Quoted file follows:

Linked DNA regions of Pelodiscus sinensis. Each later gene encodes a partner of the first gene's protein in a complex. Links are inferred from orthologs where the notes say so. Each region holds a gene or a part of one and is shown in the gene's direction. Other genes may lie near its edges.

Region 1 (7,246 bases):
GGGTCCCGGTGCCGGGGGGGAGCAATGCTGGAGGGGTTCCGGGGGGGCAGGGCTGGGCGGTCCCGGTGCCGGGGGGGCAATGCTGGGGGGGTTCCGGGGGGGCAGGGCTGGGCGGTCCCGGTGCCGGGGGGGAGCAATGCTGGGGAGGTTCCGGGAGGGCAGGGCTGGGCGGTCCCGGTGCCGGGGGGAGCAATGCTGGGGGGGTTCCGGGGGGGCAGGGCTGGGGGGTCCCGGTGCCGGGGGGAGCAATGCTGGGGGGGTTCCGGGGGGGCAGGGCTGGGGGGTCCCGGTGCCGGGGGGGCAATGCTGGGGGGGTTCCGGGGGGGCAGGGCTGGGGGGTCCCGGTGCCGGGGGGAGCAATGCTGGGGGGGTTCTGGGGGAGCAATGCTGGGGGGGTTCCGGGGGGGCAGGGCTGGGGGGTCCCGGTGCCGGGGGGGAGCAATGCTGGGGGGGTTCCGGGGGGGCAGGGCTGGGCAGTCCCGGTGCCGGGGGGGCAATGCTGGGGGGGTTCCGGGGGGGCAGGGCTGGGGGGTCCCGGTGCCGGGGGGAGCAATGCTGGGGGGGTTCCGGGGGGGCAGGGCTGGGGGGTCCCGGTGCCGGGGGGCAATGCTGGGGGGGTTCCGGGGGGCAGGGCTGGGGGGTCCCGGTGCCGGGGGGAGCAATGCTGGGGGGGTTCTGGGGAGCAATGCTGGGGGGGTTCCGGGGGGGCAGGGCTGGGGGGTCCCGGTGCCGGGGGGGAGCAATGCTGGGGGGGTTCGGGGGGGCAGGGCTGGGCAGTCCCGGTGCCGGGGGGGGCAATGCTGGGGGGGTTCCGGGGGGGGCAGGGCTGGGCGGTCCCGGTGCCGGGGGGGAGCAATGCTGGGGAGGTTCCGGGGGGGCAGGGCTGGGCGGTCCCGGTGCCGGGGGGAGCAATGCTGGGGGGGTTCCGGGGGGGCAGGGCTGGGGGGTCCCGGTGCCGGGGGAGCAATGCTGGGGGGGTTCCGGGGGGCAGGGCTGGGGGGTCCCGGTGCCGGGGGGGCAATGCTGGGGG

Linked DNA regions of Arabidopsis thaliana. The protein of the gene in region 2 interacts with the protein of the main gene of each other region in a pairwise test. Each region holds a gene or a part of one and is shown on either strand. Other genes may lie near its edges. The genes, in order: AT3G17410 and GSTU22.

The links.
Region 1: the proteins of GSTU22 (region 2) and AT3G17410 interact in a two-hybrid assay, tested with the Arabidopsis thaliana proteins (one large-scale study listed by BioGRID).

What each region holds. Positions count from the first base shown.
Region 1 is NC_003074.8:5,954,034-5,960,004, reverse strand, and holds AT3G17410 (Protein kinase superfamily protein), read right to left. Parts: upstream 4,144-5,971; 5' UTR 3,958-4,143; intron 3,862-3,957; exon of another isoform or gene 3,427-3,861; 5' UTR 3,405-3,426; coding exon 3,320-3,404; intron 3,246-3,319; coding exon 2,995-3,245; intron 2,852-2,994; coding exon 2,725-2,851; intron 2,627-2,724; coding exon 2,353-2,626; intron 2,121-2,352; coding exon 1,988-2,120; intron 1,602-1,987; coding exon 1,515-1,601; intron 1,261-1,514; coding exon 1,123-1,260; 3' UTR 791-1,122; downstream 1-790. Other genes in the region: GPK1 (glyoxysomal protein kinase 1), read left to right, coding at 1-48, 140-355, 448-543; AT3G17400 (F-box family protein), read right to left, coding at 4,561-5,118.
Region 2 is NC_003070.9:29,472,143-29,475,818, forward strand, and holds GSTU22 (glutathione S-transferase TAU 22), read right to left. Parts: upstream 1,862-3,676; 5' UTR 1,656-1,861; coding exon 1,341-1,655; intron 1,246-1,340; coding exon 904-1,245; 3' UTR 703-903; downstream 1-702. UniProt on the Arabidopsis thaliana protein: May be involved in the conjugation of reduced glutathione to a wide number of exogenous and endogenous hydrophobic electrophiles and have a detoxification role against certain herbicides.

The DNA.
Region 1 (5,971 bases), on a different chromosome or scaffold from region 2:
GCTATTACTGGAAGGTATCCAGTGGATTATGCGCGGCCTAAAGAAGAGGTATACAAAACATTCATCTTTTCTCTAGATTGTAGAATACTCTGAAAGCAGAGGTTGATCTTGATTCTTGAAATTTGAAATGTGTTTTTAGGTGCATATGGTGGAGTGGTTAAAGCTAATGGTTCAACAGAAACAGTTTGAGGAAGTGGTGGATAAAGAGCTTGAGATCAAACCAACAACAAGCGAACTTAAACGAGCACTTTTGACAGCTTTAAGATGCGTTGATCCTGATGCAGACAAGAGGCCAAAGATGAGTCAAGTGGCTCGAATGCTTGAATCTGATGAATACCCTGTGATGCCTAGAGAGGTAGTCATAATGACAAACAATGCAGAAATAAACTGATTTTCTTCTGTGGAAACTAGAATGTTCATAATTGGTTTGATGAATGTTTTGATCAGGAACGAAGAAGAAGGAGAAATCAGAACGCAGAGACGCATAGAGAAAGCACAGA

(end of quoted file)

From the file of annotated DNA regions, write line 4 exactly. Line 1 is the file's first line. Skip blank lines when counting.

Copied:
Linked DNA regions of Arabidopsis thaliana. The protein of the gene in region 2 interacts with the protein of the main gene of each other region in a pairwise test. Each region holds a gene or a part of one and is shown on either strand. Other genes may lie near its edges. The genes, in order: AT3G17410 and GSTU22.